TRENDING STORIES

September marks Childhood Cancer Awareness Month

Aggie Govender of Childhood Cancer Foundation South Africa says identifying and responding to early detection of childhood cancer is crucial. Cancer stigma and myths are prevalent among ethnic groups which result in not wanting to acknowledge a child may have a type of cancer. The stigmatization around knowing combined with superstition belief makes it harder for families to accept it.

According to South African Children’s Cancer Study Group (SACCSG) statistics, for the period between 2009 to 2013, the five foremost childhood cancers in South Africa are,

Representative Image | Follow us on Instagram and Google news
  • leukaemia
  • lymphoma (tumours that begin in the lymph glands)
  • brain tumours
  • nephroblastomas or Wilms tumours – cancer of the kidneys
  • soft tissue sarcomas (tumours that begin in the connective tissue)

Identifying and responding to early detection signs of childhood cancer is crucial for parents. These are the sentiments of regional manager of the Childhood Cancer Foundation South Africa KZN’s Aggie Govender. September marks “Childhood Cancer Awareness Month” that brings to focus on the importance of education surrounding the disease to prevent undiagnosed deaths. Govender says although childhood cancer is relatively rare, the incidence rate has been increasing,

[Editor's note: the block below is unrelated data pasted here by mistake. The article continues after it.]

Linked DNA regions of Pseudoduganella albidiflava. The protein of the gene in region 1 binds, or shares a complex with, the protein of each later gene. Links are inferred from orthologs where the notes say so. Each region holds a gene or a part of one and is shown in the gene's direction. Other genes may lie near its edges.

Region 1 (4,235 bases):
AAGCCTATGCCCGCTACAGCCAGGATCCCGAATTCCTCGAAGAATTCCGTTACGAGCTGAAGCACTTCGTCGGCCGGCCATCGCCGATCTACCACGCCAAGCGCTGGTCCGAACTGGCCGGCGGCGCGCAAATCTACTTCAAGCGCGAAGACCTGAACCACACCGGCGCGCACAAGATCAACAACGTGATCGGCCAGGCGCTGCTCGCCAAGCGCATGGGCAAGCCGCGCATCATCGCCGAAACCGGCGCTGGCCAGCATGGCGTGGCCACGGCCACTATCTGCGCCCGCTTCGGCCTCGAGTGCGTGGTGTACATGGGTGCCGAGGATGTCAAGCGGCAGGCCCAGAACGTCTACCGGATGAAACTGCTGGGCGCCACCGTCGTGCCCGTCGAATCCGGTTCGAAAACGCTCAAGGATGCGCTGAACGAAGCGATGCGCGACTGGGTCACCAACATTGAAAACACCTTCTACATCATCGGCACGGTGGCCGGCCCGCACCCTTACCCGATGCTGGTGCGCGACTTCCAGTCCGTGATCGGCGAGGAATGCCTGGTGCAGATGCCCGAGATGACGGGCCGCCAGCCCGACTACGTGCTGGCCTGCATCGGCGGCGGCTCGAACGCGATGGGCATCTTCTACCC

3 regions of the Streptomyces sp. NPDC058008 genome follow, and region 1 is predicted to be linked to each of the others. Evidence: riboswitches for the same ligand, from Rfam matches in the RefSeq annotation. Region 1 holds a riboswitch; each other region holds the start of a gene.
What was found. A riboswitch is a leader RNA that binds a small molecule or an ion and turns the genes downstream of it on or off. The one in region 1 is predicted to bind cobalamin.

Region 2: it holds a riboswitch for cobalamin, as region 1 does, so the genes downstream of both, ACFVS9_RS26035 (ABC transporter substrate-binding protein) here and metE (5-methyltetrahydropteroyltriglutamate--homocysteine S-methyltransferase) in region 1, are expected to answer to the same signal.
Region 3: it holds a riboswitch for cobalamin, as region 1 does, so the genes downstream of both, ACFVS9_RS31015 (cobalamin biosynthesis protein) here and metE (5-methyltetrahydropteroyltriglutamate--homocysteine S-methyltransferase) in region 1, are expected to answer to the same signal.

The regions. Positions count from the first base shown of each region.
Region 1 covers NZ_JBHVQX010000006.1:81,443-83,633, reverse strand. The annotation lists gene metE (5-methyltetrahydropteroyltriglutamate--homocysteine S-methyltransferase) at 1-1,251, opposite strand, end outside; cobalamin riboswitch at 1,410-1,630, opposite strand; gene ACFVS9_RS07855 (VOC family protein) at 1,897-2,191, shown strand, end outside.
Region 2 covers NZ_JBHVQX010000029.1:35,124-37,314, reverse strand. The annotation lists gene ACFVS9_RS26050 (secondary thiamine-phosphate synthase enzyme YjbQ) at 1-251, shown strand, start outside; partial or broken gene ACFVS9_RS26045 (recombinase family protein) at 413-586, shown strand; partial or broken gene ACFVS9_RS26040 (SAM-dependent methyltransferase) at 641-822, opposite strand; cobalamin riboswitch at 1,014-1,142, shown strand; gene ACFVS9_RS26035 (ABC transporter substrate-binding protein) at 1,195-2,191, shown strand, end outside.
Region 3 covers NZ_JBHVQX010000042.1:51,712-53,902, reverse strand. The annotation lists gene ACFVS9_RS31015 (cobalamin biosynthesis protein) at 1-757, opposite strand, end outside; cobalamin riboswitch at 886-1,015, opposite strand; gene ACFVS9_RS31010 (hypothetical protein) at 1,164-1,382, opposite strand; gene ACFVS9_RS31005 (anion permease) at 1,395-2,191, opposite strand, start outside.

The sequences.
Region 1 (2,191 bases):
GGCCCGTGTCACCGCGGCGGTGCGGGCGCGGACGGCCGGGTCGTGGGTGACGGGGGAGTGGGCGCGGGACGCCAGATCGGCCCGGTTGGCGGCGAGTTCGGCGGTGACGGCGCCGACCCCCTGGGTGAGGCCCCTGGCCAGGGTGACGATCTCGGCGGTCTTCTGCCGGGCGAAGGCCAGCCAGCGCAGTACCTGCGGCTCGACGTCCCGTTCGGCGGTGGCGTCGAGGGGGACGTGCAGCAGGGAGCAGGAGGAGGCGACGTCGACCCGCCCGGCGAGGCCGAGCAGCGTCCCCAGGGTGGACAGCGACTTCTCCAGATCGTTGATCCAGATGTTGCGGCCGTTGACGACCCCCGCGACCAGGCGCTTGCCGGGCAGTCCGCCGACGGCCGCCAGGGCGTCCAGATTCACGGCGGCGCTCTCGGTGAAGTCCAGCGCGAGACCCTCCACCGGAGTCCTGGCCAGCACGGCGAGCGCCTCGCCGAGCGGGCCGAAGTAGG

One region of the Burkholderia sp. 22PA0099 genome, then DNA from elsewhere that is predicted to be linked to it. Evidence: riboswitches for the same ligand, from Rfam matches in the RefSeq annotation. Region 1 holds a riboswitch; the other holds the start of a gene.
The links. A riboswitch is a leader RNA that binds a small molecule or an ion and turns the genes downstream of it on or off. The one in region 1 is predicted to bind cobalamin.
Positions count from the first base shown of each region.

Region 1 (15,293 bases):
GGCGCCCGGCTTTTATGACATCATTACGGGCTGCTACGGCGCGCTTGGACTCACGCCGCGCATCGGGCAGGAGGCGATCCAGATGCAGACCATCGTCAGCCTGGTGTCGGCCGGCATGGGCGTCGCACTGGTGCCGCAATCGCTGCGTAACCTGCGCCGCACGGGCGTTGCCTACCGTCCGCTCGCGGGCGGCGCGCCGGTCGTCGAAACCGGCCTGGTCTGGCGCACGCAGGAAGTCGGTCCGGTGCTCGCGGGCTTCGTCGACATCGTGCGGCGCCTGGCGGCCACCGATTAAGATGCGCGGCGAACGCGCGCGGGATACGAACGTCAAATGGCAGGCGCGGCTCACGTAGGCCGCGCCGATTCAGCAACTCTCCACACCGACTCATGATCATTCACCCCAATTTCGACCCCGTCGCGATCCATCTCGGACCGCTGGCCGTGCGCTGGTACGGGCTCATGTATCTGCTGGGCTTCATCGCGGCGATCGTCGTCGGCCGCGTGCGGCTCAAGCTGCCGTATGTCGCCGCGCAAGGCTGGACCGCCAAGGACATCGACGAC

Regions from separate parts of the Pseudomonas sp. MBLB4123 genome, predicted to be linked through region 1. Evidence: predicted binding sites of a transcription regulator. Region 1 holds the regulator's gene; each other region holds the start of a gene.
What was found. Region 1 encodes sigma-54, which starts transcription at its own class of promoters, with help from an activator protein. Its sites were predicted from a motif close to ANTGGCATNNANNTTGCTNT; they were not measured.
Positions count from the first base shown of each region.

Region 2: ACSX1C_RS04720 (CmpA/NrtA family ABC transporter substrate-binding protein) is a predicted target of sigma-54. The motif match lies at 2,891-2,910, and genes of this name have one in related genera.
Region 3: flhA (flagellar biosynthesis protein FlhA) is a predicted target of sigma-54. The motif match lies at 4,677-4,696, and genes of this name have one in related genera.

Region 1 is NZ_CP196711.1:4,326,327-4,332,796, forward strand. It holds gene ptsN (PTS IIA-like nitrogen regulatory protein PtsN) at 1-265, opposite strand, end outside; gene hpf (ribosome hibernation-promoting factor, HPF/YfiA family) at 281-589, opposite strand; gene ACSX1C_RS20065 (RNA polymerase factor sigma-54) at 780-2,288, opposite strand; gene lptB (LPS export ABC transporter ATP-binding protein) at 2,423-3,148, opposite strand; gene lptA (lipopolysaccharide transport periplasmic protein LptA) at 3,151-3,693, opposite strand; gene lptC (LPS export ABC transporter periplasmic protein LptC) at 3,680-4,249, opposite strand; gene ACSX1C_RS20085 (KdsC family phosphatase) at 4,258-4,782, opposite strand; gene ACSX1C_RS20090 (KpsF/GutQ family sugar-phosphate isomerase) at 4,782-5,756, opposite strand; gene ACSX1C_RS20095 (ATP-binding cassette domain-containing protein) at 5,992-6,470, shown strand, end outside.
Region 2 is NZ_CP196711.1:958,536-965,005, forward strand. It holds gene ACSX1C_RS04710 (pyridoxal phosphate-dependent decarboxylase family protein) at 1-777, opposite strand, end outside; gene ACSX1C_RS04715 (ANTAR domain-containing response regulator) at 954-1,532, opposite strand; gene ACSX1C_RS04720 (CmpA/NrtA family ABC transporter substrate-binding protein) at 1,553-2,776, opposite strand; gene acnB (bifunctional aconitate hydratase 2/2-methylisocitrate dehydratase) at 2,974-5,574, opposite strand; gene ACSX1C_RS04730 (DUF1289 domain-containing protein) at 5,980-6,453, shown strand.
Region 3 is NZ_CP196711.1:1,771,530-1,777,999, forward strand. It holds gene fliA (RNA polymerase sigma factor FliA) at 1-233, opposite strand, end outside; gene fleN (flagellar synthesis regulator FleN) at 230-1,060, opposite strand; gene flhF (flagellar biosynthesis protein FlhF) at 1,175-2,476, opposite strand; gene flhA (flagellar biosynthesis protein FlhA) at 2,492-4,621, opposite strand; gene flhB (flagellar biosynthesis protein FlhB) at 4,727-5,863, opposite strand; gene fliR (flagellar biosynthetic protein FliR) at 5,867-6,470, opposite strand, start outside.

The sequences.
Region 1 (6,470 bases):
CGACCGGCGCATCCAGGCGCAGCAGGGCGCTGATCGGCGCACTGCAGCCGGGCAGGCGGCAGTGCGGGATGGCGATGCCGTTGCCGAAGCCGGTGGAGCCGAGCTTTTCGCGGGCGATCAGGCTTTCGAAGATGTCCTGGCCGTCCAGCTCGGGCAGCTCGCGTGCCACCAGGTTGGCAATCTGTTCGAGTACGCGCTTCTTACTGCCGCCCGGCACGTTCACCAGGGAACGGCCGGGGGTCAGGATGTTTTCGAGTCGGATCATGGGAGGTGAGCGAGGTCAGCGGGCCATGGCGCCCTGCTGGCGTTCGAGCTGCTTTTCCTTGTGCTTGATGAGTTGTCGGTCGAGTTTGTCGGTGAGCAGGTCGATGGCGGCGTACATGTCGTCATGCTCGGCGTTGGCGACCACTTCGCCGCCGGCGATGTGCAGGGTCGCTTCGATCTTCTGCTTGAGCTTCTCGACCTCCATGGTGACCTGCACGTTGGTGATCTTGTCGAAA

Listen to the SABC Newsbreak podcast here,

According to the South African Medical Journal¹ the overall survival rates for childhood cancer in South Africa remain low, when compared to international data. Greater awareness of the warning signs of childhood cancer can encourage earlier diagnosis and lead to improved outcomes for all ethnic groups. Many childhood cancers are treatable with high treatment success rates between 70% and 80% in well-resourced countries, while approximately 80% of children with cancer in Africa die without access to adequate care.

Whilst South Africa has an established oncology healthcare service, the infrastructure is overburdened, the cancer awareness in the primary healthcare service is poor, and widespread service delivery challenges exist.

A 2014 research paper carried in Stones, David K., et al. entitled “Childhood cancer survival rates in two South African units”, quotes South African overall survival rates at 52.1%. ¹

In other news, two bodies given to the wrong families leaves them with a cultural crisis, as one body cremated according to Hindu rites while another buried according to African traditional rites, tap here

Source inputs: Newsbreak Lotus | CANSA

📣  Want to stay updated with the latest news? Get your dose of South African Indian and international news, entertainment and celebrity stories when you subscribe to our free newsletter tap here to get started and make life easy and hit follow on Google News